Corporate Concentration in Agriculture and Food
Corporate Concentration in Agriculture and Food is a dossier of seven papers that presents the impact large corporations and agribusinesses have on the agricultural sector in India. The papers were originally presented in Bengaluru, June 2019, at a symposium organised by the Alternative Law Forum (ALF) and Focus on the Global South (FOCUS). (ALF provides legal services to marginalised groups and FOCUS is a research and policy think-tank with headquarters in Thailand.) The dossier was published by these two organisations in collaboration with the New Delhi-based Rosa Luxemburg Stiftung South Asia.
The 84-page publication documents the way agribusinesses create monopolies in agrichemical, commercial seed and other markets; absorb much of the agricultural credit available; influence government regulations; and threaten small and medium farmers, who form the majority of agricultural households in India. The publication, through some of its papers, calls for alternative agriculture development strategies to sustain India’s small farmers, ensure social security and prevent ecological damage.
The seven papers are summarised below:
1. Concentration in Global Seed & Agro-Chemical Industry: Implications for Indian Agriculture
This is a paper by Dinesh Abrol, science and technology policy expert and former chief scientist, Council of Scientific & Industrial Research. It notes that the mega-mergers of the ‘big six’ agrichemical and seed corporations – the Monsanto-Bayer, ChemChina-Syngenta and Dow-DuPont mergers – will facilitate the corporate monopolisation of close to 70 per cent of the global agricultural input industry. The mega-mergers will establish a new “structure pillar” that will provide “a material basis to the relations of agro-imperialism” in the global south. The resultant patterns of resource use, says the author, will harm labour, ecology and the economy.
The corporate concentration in Indian agriculture, aided by the deregulation of the farm sector and a weak law on monopoly, has led to a drain of foreign exchange and increased dependence on these companies’ products. The mega-mergers will majorly affect input prices; limit independent seed producers and the preservation of local seed varieties; harm soil and water systems; reduce consumer choice; and increase indebtedness and livelihood losses among farmers. Moreover, it will give agribusinesses an unprecedented amount of control over research and agricultural biotechnology, protected by cross-licensing agreements and patents.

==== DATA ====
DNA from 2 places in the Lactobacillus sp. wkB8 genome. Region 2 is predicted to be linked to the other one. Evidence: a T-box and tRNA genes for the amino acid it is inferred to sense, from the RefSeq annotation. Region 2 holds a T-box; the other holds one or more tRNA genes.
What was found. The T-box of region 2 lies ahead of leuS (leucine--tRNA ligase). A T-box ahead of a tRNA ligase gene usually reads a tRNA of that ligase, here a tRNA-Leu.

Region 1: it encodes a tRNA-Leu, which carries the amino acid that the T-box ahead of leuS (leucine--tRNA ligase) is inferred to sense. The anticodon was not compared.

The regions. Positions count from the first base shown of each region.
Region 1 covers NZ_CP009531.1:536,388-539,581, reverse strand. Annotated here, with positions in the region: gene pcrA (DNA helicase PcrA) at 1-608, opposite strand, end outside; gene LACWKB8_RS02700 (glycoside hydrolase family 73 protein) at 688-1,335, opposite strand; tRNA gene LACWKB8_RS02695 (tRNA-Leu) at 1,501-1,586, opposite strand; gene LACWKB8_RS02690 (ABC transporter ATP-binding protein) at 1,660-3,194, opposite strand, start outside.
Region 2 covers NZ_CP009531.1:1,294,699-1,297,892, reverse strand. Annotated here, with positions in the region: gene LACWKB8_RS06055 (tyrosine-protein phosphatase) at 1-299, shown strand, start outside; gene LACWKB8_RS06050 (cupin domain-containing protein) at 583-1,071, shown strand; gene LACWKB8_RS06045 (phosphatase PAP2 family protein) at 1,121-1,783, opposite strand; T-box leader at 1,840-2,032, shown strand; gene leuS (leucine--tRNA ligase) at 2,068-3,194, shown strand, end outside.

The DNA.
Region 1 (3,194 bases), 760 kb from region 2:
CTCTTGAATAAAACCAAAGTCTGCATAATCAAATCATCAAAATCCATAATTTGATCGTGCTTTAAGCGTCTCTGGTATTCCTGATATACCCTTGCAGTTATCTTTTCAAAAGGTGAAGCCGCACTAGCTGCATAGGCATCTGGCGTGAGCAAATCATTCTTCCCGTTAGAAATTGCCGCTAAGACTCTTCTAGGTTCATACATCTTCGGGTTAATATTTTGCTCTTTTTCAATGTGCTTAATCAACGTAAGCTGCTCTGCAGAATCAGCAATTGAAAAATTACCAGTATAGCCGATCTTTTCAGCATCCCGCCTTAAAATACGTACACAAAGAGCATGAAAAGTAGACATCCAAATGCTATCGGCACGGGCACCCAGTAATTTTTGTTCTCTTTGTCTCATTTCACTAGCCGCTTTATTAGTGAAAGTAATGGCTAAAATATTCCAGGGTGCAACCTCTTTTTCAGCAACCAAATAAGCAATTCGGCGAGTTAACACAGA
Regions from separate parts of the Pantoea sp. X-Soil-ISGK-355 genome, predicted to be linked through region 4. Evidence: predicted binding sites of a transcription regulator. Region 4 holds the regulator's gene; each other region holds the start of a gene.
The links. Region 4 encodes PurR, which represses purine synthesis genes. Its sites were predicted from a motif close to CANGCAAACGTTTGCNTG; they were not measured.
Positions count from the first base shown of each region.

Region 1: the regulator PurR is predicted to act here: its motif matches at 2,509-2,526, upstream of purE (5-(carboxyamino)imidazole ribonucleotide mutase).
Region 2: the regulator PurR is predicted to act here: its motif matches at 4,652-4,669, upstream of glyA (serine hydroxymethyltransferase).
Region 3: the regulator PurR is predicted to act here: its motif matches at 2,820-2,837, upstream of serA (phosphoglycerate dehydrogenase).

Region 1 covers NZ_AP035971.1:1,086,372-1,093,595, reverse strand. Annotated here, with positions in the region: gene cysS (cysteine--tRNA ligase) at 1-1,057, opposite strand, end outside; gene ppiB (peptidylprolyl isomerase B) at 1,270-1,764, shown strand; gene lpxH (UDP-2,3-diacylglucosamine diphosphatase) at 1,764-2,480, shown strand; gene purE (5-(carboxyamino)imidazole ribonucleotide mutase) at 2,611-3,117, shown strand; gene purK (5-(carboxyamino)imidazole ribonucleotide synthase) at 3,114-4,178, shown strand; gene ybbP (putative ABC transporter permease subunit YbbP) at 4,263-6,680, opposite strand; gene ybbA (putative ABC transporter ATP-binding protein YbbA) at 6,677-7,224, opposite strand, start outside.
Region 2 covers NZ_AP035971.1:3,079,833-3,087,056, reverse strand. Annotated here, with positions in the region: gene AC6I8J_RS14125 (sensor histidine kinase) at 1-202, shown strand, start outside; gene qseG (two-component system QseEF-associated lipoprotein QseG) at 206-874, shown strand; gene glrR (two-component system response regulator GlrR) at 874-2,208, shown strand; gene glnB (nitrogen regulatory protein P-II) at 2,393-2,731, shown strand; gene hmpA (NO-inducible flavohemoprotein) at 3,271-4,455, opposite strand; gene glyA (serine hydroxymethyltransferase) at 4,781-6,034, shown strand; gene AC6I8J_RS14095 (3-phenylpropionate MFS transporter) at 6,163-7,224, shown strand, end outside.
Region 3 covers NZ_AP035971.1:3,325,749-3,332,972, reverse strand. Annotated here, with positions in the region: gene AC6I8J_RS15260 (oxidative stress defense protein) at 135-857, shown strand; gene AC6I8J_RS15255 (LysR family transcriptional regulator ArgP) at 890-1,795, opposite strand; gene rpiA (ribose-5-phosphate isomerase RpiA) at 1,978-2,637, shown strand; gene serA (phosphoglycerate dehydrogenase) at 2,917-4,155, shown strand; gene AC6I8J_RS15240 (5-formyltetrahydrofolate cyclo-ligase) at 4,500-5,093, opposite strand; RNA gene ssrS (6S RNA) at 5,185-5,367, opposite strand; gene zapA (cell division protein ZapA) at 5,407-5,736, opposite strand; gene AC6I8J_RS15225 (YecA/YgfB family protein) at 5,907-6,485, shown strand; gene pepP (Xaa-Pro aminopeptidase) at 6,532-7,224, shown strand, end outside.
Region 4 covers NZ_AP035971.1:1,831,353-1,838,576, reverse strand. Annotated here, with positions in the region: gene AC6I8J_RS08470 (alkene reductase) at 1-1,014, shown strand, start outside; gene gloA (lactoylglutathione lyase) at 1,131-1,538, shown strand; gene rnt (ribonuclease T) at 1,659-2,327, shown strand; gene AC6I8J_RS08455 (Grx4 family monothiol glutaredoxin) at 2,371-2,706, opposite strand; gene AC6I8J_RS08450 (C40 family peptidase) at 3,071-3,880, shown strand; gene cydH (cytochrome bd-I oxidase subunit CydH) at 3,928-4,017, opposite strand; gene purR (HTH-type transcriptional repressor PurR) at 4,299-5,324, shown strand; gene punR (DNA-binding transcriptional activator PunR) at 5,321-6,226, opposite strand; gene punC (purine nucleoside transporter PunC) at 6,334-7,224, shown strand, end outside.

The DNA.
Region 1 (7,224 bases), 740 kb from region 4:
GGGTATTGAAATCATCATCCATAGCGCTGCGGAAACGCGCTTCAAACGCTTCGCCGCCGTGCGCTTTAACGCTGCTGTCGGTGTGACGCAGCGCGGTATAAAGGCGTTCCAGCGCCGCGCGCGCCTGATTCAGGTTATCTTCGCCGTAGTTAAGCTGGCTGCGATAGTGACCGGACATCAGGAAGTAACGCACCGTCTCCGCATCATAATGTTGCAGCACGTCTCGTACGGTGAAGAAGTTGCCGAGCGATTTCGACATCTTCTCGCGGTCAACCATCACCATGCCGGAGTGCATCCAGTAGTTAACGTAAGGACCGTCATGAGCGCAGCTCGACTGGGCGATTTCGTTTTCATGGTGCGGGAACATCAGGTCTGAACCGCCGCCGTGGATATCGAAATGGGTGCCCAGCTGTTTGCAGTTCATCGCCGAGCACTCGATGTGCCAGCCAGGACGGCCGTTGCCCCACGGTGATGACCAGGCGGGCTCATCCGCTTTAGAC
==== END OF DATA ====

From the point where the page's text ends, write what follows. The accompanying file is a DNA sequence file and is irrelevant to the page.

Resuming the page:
2. Corporatisation of the Livestock Sector: Through the Lens of Milk and Meat
Dr. Sagari R. Ramdas is a veterinary scientist with the Food Sovereignty Alliance, a network of Adivasi, Dalit, pastoralist, and small and marginal farmer movements in India. In this paper, she examines milk and meat production in India to study the corporatisation of the livestock sector.
The paper states that India’s ‘dairy boom’ threatens the livelihoods of small and marginal farmers, who own about 70 per cent of livestock in the country. Each time there is a slump in the global dairy market, prices plummet for small and marginal producers, affecting their livelihoods and pushing them out of the sector. Bigger enterprises, including cooperatives, can withstand these shocks. While the government continues to present favourable milk production data, other international and financial sources indicate that “a gradual structural shift in milk production from small and marginal farmers to medium and large farmers is underway.”
Poultry farming is similarly being monopolised by ‘integrators’ who account for 60 to 70 per cent of poultry operations in India. The paper reports that the breed of all Indian poultry can genetically be traced back to three multi-national corporations. The resultant narrow genetic pool leaves the local producer exposed to market and climate fluctuations. At the same time, cattle trade in India has been severely affected by communal politics, varying cow slaughter laws across states, and increased vigilantism. This has put 22 million people – mostly Dalits and Muslims – at risk, with little impact on big enterprises engaged in exports.
3. The Value of Land